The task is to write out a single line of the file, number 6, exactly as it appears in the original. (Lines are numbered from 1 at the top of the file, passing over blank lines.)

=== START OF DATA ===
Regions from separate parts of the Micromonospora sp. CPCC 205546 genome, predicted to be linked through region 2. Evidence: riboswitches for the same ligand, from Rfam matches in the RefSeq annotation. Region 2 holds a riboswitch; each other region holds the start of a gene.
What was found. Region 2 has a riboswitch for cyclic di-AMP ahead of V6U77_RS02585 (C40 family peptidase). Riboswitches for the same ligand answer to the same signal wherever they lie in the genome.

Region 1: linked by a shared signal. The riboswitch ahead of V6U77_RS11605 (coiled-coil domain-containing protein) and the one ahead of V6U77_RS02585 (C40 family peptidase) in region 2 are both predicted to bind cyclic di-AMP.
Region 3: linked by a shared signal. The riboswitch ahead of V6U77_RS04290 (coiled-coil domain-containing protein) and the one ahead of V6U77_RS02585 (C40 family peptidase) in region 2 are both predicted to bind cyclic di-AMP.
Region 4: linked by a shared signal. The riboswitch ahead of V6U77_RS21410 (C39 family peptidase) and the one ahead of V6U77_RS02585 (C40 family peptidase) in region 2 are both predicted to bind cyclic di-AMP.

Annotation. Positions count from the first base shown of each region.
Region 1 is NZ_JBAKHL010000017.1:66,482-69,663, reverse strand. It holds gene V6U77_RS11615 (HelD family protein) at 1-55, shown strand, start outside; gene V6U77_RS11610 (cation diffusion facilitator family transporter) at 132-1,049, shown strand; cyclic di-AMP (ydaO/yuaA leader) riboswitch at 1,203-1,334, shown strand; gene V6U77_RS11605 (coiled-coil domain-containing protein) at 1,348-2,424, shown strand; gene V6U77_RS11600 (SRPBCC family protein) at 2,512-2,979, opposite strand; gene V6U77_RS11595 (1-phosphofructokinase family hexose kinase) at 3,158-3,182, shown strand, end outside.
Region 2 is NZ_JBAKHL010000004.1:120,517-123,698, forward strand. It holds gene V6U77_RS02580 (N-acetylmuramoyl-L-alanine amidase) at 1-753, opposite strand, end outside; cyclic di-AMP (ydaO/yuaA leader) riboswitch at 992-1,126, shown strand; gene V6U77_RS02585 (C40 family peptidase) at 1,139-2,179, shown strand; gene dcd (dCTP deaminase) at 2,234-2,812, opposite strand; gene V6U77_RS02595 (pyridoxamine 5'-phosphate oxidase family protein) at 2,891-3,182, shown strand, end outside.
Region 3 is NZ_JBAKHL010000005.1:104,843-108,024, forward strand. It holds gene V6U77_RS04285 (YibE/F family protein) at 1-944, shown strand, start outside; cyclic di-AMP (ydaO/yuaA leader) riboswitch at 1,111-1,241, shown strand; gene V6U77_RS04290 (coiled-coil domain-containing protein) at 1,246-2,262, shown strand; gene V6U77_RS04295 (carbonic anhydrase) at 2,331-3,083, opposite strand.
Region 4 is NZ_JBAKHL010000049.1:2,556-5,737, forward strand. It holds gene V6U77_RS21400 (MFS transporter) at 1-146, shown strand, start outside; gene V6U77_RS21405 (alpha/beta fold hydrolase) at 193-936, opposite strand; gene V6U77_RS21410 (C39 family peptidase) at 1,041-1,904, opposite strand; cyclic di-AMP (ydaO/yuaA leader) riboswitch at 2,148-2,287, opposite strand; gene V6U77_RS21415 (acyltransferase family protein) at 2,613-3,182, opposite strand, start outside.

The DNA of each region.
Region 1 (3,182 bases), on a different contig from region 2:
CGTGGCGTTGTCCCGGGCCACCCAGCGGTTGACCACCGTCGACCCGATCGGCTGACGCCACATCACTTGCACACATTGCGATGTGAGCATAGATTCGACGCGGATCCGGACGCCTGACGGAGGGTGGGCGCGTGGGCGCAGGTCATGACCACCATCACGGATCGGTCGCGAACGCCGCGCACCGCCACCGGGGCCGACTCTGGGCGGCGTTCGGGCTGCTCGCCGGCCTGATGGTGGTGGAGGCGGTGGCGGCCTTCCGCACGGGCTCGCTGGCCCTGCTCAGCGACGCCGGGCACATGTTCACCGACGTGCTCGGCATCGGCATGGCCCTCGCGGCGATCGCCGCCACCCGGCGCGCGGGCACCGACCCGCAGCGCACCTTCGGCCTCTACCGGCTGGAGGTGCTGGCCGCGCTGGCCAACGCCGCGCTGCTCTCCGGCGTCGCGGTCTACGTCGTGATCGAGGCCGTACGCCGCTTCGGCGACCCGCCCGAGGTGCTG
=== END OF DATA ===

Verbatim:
Annotation. Positions count from the first base shown of each region.